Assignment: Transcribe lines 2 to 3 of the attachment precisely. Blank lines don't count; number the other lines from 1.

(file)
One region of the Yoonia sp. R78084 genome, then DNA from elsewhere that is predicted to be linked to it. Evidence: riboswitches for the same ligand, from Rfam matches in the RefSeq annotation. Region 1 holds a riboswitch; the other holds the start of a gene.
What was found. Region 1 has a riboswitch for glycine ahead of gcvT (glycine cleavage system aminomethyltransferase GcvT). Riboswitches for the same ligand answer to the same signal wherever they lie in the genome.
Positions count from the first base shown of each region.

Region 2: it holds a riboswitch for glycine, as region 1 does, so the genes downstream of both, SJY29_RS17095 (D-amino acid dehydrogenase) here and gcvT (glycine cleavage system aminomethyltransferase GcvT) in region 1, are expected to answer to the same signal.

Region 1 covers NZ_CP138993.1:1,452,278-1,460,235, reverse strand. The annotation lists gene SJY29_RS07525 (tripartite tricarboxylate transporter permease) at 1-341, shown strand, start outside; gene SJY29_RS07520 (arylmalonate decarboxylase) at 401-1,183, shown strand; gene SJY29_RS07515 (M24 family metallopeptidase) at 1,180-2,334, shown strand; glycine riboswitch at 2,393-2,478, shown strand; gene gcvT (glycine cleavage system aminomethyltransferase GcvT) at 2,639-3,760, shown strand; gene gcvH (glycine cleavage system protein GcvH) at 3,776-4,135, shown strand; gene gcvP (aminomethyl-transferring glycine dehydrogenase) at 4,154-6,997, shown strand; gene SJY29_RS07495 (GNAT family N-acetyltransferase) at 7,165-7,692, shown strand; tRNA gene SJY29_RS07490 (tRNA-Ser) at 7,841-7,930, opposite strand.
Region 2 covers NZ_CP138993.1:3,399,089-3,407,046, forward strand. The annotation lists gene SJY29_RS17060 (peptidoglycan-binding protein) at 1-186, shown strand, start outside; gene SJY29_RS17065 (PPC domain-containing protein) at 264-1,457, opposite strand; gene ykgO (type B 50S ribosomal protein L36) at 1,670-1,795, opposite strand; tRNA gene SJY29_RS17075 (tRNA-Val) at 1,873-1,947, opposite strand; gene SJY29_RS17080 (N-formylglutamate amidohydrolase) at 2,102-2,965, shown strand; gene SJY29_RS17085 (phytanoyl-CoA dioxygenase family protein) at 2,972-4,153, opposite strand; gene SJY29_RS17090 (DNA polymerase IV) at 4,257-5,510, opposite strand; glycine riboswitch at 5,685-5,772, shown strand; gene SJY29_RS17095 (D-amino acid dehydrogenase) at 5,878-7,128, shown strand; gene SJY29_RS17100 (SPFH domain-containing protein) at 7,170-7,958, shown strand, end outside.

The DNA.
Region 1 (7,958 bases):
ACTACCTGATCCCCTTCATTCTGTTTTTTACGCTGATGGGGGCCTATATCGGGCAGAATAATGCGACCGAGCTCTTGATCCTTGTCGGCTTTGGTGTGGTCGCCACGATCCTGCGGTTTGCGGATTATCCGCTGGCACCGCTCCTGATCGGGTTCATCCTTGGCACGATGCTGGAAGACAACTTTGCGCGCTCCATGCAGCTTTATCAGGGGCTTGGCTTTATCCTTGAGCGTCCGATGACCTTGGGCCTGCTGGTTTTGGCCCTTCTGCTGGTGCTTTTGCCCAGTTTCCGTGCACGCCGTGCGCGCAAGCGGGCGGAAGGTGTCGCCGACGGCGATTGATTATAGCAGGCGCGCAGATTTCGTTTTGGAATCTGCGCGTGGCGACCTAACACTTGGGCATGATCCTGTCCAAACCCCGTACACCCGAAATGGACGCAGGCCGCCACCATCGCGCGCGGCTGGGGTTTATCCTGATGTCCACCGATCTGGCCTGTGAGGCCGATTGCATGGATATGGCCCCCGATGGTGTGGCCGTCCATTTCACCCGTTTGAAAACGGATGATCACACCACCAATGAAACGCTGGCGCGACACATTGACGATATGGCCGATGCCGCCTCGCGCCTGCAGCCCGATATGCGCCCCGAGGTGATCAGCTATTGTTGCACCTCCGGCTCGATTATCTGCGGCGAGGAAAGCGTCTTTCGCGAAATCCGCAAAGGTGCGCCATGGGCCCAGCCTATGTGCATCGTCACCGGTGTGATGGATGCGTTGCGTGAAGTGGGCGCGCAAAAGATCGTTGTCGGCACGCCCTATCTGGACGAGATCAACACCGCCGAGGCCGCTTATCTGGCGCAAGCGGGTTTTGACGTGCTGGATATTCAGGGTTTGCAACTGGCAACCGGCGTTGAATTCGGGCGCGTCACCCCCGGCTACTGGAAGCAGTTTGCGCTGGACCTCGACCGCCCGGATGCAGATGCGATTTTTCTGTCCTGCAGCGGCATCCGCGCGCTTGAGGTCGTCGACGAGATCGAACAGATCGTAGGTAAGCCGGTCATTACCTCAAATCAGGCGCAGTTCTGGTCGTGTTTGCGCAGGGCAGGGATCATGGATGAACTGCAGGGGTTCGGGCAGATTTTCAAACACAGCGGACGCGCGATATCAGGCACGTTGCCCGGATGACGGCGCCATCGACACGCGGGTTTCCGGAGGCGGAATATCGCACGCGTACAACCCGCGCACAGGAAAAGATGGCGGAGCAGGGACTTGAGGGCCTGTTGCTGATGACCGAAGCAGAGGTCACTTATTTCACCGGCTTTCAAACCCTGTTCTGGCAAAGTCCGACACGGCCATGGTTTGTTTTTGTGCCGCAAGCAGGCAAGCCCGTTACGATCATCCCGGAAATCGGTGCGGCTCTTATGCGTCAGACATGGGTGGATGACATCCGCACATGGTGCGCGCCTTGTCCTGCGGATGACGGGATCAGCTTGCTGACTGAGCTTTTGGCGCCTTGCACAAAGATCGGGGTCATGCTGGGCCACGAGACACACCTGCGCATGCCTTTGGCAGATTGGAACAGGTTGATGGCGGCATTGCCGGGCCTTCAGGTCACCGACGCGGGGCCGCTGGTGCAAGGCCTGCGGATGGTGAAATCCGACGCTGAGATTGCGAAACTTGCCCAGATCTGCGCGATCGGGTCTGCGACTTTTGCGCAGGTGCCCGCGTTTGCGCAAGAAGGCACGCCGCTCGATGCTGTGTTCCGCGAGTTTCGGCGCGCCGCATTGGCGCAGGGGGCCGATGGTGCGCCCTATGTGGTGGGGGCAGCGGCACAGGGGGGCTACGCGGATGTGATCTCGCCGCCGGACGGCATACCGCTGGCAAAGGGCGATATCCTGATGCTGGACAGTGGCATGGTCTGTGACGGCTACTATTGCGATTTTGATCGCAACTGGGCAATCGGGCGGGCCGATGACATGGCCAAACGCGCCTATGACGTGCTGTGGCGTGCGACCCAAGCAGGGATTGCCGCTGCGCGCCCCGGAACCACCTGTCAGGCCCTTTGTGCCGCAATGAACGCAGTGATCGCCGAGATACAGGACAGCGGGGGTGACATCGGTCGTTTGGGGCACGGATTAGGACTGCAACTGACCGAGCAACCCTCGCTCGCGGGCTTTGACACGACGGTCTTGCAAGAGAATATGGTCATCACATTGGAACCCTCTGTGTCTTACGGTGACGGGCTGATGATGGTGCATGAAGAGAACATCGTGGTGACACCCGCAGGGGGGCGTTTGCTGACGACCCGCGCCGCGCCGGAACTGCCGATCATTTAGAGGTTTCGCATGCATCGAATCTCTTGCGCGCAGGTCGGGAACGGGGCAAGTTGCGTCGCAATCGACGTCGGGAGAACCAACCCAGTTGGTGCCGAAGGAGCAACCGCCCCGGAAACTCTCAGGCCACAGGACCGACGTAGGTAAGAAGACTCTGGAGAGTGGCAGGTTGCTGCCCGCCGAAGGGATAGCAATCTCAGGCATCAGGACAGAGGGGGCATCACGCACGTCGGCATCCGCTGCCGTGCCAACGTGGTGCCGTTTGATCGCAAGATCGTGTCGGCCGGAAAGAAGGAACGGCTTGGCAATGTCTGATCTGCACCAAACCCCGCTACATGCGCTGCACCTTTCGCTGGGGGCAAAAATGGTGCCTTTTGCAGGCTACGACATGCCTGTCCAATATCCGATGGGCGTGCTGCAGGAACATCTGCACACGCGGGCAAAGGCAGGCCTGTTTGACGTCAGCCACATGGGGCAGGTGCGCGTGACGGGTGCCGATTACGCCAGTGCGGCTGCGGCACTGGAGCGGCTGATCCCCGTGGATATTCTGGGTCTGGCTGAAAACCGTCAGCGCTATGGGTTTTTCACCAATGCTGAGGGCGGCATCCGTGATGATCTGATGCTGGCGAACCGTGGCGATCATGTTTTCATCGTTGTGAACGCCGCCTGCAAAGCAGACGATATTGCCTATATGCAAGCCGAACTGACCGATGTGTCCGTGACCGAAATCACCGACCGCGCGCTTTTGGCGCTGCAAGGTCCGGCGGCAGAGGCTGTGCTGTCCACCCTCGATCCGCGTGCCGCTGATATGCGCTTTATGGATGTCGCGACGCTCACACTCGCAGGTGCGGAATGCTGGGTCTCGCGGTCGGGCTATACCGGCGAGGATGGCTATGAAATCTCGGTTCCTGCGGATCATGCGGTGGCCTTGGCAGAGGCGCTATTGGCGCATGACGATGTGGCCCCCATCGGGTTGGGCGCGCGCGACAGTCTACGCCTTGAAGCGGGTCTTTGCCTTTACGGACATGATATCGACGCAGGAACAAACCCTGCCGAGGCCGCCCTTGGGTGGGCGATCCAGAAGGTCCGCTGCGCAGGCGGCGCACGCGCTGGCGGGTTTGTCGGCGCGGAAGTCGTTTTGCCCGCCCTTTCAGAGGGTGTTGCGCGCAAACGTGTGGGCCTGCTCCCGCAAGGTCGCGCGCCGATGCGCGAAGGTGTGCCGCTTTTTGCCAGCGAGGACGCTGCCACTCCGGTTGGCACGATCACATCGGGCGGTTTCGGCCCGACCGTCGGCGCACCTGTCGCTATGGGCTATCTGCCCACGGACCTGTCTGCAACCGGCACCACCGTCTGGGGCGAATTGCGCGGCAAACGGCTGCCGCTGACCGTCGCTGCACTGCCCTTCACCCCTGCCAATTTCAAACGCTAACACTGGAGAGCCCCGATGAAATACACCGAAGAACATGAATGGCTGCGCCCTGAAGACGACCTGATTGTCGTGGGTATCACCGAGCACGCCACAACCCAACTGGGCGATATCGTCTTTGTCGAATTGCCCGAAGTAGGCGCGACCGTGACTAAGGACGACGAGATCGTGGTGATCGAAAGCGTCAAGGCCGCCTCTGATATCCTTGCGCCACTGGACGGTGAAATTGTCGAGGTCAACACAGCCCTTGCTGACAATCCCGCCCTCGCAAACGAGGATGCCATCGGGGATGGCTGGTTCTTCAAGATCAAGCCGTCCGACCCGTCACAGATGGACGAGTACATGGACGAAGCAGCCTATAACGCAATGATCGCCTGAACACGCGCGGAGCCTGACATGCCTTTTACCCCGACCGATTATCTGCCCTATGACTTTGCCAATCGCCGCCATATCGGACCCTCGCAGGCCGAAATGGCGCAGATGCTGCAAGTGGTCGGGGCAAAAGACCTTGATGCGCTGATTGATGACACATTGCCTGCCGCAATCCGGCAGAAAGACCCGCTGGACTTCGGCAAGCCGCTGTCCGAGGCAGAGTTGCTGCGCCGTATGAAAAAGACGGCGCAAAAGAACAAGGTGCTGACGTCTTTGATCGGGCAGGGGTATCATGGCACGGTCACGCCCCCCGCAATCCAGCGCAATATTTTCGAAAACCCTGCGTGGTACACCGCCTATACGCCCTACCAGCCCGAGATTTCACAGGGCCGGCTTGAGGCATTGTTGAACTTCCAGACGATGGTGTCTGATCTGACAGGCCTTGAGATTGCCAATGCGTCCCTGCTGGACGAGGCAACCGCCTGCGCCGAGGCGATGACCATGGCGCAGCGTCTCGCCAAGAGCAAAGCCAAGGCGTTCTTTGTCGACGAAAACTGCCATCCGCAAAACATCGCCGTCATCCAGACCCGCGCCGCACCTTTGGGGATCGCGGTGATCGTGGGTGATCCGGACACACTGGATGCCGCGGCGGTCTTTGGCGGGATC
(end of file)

What was found. Region 1 has a riboswitch for glycine ahead of gcvT (glycine cleavage system aminomethyltransferase GcvT). Riboswitches for the same ligand answer to the same signal wherever they lie in the genome.
Positions count from the first base shown of each region.